More on VMsafe from Chris Hoff

Chris Hoff has a very good (and entertaining) post about the impact of VMsafe on the providers of "Firewalls, IDS/IPSs, UTM, NAC, DLP" ... a sector that he considers as being on life-support and suffering from a severe case of consolidation.

To his point about VMware's willingness to sign on new partners, I'm still at some pains to find out just how open/public the VMsafe API will be and on what time frame. Does anyone out there have definitive information on this? Any of the existing VMsafe partners willing to talk about it?

Rational Survivability: VMWare's VMSafe: Security Industry Defibrilator....Making Dying Muscle Twitch Again.

... VMSafe represents a huge opportunity for these vendors to claw their way back to life, making their solutions relevant once more, and perhaps even more so.

Most of the companies who have so far signed on to VMsafe will, as I mentioned previously, need to align roadmaps and release new or modified versions of their product lines to work with the new API's and management planes.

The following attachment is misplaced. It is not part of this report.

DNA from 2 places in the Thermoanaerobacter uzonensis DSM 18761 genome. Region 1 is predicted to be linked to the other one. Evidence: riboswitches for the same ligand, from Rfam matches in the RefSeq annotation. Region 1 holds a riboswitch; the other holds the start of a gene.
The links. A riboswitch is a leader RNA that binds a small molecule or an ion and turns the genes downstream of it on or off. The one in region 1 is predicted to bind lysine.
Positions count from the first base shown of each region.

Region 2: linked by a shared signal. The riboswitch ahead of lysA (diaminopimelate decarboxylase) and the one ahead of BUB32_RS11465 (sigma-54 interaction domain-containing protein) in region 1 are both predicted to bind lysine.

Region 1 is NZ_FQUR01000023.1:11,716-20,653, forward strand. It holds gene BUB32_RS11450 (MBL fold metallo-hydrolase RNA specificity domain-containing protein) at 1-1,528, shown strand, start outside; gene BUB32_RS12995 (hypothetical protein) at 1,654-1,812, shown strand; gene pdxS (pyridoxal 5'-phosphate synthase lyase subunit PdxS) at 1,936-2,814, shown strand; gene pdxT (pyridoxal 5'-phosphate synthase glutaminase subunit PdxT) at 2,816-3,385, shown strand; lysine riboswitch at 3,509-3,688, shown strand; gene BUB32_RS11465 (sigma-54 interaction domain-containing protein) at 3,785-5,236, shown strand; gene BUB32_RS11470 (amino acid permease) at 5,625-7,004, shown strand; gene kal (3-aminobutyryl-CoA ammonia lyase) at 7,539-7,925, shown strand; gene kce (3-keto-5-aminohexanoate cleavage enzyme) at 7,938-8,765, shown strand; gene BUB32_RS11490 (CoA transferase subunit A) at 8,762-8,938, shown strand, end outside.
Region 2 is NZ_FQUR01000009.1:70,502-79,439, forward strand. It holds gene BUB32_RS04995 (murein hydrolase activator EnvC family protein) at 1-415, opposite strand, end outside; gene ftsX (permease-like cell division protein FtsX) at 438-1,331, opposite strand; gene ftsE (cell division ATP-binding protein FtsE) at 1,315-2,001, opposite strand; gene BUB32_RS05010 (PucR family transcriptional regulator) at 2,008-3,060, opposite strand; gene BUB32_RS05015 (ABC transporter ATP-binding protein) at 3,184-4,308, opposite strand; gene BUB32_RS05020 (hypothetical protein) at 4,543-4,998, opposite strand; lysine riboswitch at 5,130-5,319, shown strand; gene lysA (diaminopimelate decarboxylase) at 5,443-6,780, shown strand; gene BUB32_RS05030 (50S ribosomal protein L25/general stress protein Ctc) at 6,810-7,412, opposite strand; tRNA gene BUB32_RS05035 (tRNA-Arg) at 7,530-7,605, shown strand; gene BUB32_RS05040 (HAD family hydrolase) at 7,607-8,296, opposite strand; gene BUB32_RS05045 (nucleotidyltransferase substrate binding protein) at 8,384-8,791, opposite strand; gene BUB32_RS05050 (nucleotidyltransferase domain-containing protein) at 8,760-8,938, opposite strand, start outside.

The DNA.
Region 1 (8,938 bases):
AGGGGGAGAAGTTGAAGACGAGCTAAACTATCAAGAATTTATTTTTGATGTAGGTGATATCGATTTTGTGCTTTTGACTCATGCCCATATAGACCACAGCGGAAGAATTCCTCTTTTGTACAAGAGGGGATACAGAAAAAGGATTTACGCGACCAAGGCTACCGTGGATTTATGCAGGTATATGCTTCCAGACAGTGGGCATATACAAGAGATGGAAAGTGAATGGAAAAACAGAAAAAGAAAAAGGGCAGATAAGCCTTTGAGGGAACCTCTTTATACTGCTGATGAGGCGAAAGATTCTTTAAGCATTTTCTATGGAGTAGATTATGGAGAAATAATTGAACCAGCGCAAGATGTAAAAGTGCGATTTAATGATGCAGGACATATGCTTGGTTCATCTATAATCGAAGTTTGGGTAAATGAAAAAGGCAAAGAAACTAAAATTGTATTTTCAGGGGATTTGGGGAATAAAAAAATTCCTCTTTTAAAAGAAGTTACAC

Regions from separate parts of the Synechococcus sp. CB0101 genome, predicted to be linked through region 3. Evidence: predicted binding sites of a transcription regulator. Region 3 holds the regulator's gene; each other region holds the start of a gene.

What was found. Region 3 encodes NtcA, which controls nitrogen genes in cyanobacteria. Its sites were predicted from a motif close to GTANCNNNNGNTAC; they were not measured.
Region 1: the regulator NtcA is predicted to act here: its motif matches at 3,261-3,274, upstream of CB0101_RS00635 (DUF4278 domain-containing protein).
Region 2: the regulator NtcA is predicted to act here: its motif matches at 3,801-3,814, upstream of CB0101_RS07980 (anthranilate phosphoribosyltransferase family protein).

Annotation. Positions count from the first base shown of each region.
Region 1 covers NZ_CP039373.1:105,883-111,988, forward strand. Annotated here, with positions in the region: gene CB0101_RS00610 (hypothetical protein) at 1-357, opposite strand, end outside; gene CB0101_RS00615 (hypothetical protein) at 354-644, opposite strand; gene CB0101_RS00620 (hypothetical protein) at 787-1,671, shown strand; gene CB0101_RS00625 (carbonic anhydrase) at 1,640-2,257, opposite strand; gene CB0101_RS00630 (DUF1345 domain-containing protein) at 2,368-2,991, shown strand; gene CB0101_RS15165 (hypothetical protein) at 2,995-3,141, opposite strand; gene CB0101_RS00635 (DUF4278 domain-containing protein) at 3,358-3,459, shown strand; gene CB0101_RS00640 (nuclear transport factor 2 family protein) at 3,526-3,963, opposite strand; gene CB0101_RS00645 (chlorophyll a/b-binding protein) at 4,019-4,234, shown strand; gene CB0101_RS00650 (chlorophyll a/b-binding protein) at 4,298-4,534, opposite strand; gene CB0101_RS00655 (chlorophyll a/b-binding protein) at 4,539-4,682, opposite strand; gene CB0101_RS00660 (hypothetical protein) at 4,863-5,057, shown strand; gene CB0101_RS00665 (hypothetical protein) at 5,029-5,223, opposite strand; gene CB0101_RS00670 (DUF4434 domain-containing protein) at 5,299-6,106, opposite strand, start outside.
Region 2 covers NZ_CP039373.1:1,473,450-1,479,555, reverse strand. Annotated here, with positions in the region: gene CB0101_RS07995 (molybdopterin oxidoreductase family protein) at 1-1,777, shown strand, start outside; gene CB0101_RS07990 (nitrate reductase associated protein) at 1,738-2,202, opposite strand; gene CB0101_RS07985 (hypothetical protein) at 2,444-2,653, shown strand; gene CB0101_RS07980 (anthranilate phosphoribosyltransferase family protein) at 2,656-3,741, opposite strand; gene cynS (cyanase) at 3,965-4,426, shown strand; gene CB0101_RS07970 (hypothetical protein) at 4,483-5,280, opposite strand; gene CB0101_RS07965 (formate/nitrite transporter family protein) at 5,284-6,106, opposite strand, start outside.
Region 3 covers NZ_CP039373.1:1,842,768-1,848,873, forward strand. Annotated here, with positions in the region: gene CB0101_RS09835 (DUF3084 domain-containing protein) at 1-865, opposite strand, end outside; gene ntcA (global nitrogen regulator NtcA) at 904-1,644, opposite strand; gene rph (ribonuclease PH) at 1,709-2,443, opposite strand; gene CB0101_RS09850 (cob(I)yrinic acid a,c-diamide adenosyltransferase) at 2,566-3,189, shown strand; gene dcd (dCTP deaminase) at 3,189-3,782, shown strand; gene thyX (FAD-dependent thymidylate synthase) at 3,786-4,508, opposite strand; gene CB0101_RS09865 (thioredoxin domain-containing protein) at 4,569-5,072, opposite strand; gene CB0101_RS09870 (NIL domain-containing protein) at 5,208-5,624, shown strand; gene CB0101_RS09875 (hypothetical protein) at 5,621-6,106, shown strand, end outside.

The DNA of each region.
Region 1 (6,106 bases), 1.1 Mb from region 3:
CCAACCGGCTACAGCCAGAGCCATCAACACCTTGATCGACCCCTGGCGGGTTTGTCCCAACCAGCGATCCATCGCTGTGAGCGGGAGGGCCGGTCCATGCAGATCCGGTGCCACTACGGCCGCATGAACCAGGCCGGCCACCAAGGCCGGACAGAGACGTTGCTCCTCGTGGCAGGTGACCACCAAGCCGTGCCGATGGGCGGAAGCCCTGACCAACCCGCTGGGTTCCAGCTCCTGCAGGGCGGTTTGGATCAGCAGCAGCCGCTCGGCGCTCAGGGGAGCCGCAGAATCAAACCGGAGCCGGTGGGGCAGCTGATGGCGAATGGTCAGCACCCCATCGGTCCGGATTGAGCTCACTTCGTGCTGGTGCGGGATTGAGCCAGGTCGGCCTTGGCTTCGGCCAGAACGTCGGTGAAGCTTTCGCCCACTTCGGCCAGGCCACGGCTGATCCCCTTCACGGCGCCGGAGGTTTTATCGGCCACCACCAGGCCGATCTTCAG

This is obviously a big deal, but one that is unavoidable for these companies -- most of which are clumbsy and generally not agile or responsive to third parites.  However, you don't get 20 of some of the biggest "monoliths" of the security world scrambling to sign up for a program like VMsafe just for giggles -- and the reality is that the platform version of VMware's virtualization products that will support this technology aren't even available yet.

I am willing to wager that you will, in extremely short time given VMware's willingness to sign on new partners, see many more vendors flock to the program.  I further maintain that despite their vehement denial, NAC vendors (with pressure already from the oncoming tidal wave of Microsoft's NAP) will also adapt their wares to take advantage of this technology for reasons I've outlined here. ...


Cisco IOS-XE and KVM